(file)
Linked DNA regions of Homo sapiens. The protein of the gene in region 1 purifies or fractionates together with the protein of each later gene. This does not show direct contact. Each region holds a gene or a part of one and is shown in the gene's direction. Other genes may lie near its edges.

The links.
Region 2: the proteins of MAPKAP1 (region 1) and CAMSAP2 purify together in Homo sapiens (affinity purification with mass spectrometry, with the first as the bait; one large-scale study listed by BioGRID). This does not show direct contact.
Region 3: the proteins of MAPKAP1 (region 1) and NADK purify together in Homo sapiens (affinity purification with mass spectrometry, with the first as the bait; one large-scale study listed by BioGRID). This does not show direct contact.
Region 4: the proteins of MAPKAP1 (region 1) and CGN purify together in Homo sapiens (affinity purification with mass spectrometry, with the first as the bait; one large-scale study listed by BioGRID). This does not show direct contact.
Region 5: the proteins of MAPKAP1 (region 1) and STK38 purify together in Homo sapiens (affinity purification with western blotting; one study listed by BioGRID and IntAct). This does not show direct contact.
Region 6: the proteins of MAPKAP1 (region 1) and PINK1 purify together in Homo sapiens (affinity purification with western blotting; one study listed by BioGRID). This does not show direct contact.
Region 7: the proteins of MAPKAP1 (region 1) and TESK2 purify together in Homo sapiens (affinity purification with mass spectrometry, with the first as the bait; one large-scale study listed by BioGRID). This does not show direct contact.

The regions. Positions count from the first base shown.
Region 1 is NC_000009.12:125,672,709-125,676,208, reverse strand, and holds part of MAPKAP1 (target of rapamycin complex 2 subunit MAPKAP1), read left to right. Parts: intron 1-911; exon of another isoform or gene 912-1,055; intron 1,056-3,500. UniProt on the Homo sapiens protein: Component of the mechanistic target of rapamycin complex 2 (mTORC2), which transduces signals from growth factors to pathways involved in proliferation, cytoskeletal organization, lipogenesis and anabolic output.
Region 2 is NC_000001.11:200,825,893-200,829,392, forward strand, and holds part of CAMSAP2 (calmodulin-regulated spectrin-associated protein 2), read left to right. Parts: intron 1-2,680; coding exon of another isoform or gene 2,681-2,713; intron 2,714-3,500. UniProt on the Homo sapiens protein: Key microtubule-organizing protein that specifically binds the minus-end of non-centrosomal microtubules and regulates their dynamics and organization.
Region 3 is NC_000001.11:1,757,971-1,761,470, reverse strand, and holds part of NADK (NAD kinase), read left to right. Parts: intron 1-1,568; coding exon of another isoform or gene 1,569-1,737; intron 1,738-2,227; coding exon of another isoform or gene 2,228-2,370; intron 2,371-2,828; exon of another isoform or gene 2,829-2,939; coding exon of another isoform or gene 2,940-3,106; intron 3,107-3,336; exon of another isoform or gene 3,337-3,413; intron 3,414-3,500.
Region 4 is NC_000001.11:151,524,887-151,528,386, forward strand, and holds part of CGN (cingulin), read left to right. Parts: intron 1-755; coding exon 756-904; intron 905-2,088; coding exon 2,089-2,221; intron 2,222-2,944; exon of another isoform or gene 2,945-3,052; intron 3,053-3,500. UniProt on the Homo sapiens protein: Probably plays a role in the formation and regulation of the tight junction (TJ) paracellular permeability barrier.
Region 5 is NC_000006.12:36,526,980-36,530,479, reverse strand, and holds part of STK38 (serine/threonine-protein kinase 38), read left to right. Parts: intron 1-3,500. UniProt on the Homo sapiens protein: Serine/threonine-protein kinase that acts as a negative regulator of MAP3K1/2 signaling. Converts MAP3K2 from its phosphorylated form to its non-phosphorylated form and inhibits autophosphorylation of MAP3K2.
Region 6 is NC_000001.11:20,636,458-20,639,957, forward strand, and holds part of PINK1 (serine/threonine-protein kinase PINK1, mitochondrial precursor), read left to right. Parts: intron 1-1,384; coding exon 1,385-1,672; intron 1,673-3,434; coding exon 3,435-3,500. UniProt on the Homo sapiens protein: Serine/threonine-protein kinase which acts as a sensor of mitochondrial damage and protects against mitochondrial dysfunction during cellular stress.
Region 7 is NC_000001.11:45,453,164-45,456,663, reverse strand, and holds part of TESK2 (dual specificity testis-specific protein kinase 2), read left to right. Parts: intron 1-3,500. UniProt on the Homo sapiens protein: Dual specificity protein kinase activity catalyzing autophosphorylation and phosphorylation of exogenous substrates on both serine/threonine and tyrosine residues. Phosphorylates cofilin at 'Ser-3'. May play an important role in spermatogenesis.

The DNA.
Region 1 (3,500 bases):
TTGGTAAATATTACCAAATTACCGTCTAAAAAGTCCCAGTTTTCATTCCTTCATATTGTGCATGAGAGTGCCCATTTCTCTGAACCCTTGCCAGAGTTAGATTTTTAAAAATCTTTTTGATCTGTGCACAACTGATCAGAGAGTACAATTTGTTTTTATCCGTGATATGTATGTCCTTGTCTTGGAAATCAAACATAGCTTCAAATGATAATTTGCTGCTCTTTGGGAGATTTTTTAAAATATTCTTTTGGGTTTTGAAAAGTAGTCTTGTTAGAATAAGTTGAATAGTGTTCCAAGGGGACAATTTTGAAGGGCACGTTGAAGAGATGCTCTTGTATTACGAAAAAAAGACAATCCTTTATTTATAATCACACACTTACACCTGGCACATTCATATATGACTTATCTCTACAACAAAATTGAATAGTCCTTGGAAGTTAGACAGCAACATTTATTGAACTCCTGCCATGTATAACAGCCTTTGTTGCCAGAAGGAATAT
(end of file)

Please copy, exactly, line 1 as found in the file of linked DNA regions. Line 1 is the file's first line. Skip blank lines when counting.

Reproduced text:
Linked DNA regions of Homo sapiens. The protein of the gene in region 1 purifies or fractionates together with the protein of each later gene. This does not show direct contact. Each region holds a gene or a part of one and is shown in the gene's direction. Other genes may lie near its edges.